During President Obama's visits to Kenya and Ethiopia, fighting terror will be high on the agenda.The US is also hoping to benefit from Africa's strong economic growth but faces strong competition from China.
Are these the first signs of a "pivot to Africa?" At the start of the week, President Obama received the new Nigerian president, Muhammadu Buhari, at the White House. A few days later he will become the first sitting US president to visit Kenya and Ethiopia. In an interview with DW, Richard Downie, an Africa expert with the Center for Strategic and International Studies in Washington, was reluctant to see this as proof of a new interest in Africa.
"Although Africa is becoming more important strategically to the United States, it is still lower down the list of regions of the world where the US is placing resources and attention, "Downie said.
Fight against terror
The strategic value for Washington of partnerships with African heavyweights such as Nigeria or Kenya is obvious. In addition to economic interests in an increasingly prosperous continent, the US is also keen to gain allies in its fight against terror. With a substantial terror risk emanating from the Middle East, there is considerable unease in the US over what this could mean for Africa.
One example suffices: Boko Haram has allied itself with "Islamic State" (IS) and represents a major threat to stability in Nigeria and to President Buhari who has only been in office since the end of May.
Kenya, Obama's first port of call on his visit to Africa, is an important trading partner "and plays an important role in regional security and in trying to negotiate peace in some of the conflicts in the region," Downie said. "At the same time it has a very serious security situation on its hands with al-Shabab in neighboring Somalia and also terrorism domestically within Kenya that is causing a lot of problems," he added.
Downie said the way the Kenyan government responded had been counterproductive. "They've singled out and targeted ethnic Somalis and Kenyan Somalis and have actually made the problem worse, not better."
An article on US-Africa relations in the US online publication "Foreign Policy Journal" said "The US has a history of supporting repressive regimes under the ostensible cover of providing ‘stability.'" But while still a senator, Barack Obama clearly demonstrated that he wanted to depart from this course. Richard Downie sees "an aspiration for the United States and President Obama to support democracy and good governance."
Wrong time to visit Ethiopia?
Human rights groups criticize the timing of Obama's visit to Ethiopia. It comes shortly after elections in May in which the ruling party won every seat in the National Assembly. The opposition complained of harassment. Human rights groups have called the ruling EPRDF party one of the most repressive regimes in Africa. However, Peter Pham of the Washington-based Atlantic Council says the critics are not being fair. "The same people would not criticize the president for visiting China," despite its human rights record, he said.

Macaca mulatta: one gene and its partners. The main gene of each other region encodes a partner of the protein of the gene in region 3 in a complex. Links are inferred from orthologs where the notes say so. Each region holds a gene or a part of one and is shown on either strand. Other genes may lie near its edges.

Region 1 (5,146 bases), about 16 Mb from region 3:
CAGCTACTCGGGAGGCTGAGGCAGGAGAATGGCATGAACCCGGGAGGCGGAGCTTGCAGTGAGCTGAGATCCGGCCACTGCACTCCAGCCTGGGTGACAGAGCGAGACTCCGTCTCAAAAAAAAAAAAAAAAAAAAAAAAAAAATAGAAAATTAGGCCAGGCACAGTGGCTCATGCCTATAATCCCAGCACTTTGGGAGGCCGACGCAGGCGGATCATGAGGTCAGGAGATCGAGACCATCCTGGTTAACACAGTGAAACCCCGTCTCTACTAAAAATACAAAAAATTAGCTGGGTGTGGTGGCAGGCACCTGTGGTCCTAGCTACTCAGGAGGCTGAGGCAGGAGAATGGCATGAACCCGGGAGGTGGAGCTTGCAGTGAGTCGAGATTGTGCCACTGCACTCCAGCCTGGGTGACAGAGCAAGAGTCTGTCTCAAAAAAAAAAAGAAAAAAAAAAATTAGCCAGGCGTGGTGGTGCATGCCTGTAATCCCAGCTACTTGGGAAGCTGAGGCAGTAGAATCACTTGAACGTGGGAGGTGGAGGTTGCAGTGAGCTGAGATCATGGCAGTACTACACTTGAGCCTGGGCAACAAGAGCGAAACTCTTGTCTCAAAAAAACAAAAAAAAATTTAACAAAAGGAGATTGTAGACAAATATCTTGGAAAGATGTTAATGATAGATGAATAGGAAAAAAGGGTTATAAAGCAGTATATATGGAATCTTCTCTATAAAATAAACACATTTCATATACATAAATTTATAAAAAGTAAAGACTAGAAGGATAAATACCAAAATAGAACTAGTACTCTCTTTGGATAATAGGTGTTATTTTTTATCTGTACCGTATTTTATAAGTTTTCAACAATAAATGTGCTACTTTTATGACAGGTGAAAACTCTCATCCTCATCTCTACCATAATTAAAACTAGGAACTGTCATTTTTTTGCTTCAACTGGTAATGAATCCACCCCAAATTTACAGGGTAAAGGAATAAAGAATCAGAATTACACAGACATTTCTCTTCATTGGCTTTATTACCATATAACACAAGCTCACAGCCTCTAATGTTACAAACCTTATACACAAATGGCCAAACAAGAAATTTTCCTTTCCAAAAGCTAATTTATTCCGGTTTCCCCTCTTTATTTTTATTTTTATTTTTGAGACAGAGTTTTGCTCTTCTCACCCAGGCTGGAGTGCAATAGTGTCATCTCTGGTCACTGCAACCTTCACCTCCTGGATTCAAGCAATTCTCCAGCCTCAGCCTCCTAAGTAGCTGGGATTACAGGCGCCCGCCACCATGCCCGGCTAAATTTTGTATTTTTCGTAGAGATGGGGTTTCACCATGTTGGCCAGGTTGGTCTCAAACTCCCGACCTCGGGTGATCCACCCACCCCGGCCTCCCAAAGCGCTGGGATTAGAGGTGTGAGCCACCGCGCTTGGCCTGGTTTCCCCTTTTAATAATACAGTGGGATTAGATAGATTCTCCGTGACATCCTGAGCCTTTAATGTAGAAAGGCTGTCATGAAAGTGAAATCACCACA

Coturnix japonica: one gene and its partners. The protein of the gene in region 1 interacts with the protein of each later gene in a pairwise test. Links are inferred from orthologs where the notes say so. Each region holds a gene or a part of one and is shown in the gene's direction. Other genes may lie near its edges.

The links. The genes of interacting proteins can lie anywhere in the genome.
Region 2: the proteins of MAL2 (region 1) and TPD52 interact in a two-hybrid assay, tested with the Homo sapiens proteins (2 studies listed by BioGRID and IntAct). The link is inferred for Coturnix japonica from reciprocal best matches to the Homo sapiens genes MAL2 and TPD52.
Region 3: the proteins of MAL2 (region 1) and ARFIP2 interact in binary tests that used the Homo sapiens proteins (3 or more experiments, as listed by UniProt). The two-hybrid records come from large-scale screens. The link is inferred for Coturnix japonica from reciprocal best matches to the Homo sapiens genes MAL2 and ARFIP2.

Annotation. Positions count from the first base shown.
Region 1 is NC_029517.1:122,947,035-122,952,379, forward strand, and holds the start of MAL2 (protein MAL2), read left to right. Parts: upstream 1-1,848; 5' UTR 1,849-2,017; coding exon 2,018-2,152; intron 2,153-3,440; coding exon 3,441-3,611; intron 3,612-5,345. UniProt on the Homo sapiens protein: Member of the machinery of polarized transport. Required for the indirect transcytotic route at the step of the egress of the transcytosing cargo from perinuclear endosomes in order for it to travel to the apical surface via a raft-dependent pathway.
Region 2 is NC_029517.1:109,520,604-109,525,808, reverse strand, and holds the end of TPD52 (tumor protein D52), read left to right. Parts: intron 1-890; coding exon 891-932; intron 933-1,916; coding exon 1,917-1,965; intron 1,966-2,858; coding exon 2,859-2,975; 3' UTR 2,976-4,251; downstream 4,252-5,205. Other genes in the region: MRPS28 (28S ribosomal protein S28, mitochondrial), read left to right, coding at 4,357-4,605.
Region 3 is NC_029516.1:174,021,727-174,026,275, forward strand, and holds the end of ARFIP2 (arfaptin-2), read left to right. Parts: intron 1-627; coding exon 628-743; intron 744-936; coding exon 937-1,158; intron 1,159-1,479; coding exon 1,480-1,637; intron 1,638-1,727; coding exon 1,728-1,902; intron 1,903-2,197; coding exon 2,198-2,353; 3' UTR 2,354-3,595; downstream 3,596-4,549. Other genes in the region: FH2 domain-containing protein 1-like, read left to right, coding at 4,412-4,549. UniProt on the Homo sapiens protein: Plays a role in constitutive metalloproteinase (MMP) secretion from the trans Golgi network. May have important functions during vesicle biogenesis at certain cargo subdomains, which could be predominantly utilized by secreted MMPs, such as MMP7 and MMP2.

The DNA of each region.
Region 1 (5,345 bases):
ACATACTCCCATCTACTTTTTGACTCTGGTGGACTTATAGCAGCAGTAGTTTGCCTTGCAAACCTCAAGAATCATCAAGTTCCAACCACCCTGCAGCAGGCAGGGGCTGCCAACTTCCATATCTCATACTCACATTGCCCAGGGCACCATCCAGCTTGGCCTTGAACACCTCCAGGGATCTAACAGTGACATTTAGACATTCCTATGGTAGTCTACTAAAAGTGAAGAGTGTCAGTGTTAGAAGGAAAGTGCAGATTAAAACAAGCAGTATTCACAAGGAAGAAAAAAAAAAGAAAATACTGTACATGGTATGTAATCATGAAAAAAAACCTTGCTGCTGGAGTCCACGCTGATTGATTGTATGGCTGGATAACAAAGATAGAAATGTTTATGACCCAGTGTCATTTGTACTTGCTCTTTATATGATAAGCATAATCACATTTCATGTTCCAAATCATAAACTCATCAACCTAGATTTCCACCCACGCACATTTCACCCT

Downie thinks Obama will not be able to achieve much in Ethiopia. There will be an effort to meet with representatives of civil society but "the problem is that Ethiopia has effectively shut down civil society so there aren't exactly a lot of people for the president to meet."
Peter Pham says it is time for practical politics. "The primary purpose of the US president's visit is engagement in American interests and the United States has considerable interests in Ethiopia."
Pham's view is shared by Michael E. O'Hanlon of the Brookings Institution. He proposes a broad US security initiative for Africa to include the deployment of US units in conflict regions such as Nigeria, Libya or Congo who would support African peace missions with trainers and advisors.
In addition to security, President Obama will also focus on economic topics. "Africa's picture is changing very rapidly to one of great economic growth," said Peter Pham. "Some of the fastest growing economies in the world are in Africa, there's a growing middle class and opportunities for American business as well as African business."
However, wherever Americans choose to go in Africa, they find the Chinese have already arrived. China's annual volume of trade with Africa exceeds 200 billion dollars (182 billion euros), double that of the US.
No patent remedy
The US still does not have a real strategy to deal with the competition from China, says Yun Sun from the Brookings Institution. A focus on strengthening democracy and shared values is not enough. "It is a possibility that democratic leaders [in Africa] have a higher level of affinity with Western countries. But we also see that these African leaders are very practical and pragmatic regarding foreign relations," Yun said. "When they see that the Chinese have the ability and the cash to promote infrastructure development, they don't necessarily reject working with the Chinese."
Yun says the US could consider collaborating with the Chinese. "They have the funding and experience of operating in developing countries but for many projects, for example hydro-electric development, the US has better technology."
She admits however that the idea of such collaboration " has not been particularly popular politically in the United States."